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Cox’s unexpected departure, which he and Zuckerberg announced in separate Facebook posts on Thursday, comes months after Cox was promoted in a major reorganization. In May last year, Cox was put in charge of Facebook’s “family of apps,” including Instagram, Messenger, WhatsApp and Facebook itself — which together have over 2.7 billion users worldwide. These apps have been distinct until recently, when Zuckerberg announced plans to unify them with a new focus on privacy.
“It is with great sadness I share with you that after thirteen years, I’ve decided to leave the company,” Cox wrote in his post. “Since I was twenty-three, I’ve poured myself into these walls. This place will forever be a part of me.”
Another longtime executive, Chris Daniels also announced his exit on Thursday. Chris moved upward in the reorganization last May and took over WhatsApp after running Internet.org, the company’s philanthropic project to promote global Internet access.
“At this point, we have made real progress on many issues and we have a clear plan for our apps, centered around making private messaging, stories and groups the foundation of the experience, including enabling encryption and interoperability across our services,” Zuckerberg wrote. “As we embark on this next major chapter, Chris has decided now is the time to step back from leading these teams.”
In his blog post, Zuckerberg said Cox had told him several years ago that he planned to move but that Cox decided to hold off on leaving until the company made more progress combating misinformation and Russian interference — controversies that erupted in the wake of the 2016 election.
Zuckerberg said he does not plan to replace Cox. The role of integrating the apps will go to another longtime Zuckerberg deputy and former Head of Growth, Javier Olivan, he said.
Cox, who dropped out of a Stanford University graduate degree program to work with Zuckerberg when the company had just 15 engineers, was widely seen as one of the most popular and capable executives at the social network.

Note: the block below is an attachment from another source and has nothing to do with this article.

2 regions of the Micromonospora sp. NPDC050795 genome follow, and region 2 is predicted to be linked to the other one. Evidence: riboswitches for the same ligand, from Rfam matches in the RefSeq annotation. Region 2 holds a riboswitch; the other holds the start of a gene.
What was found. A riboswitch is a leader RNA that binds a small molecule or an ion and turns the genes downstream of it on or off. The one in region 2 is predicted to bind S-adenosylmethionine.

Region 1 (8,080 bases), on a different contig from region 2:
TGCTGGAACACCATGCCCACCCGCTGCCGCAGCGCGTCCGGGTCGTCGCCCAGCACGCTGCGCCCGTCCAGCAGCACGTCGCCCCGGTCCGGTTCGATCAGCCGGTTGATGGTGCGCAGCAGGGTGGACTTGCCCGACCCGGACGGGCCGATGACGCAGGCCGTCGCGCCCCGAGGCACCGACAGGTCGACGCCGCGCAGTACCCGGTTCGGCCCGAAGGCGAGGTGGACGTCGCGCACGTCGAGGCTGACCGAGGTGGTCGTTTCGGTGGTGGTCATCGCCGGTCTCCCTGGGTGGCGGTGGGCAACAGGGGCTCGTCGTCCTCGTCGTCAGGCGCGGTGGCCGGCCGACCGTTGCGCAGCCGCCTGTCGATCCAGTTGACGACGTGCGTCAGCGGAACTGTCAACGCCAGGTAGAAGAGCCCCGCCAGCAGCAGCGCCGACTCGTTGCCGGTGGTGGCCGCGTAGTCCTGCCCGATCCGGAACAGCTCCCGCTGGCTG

Cox was a sounding board for Zuckerberg on product ideas. He launched Facebook’s flagship scrolling news feed nearly a decade ago and ran human resources before he was promoted to run the Facebook app in 2014.
Cox is one of many senior executives to leave Facebook since the controversies erupted. The company’s Head of Policy Elliot Schrage, its General Counsel Colin Stretch, its Chief Security Officer Alex Stamos, along with the heads of WhatsApp and Instagram and its top communications executive, had all announced their exits from the company in the last few years.
But the highest profile departures, including Cox, are people in Zuckerberg’s inner circle who have been at Facebook since the earliest days of the company and became fabulously wealthy after the social network’s $104 billion public offering.
Cox hinted at the challenges of recent years in his goodbye post. “For over a decade, I’ve been sharing the same message that Mark and I have always believed: social media’s history is not yet written, and its effects are not neutral,” he wrote. “It is tied up in the richness and complexity of social life. As its builders we must endeavor to understand its impact — all the good, and all the bad — and take up the daily work of bending it towards the positive, and towards the good. This is our greatest responsibility.”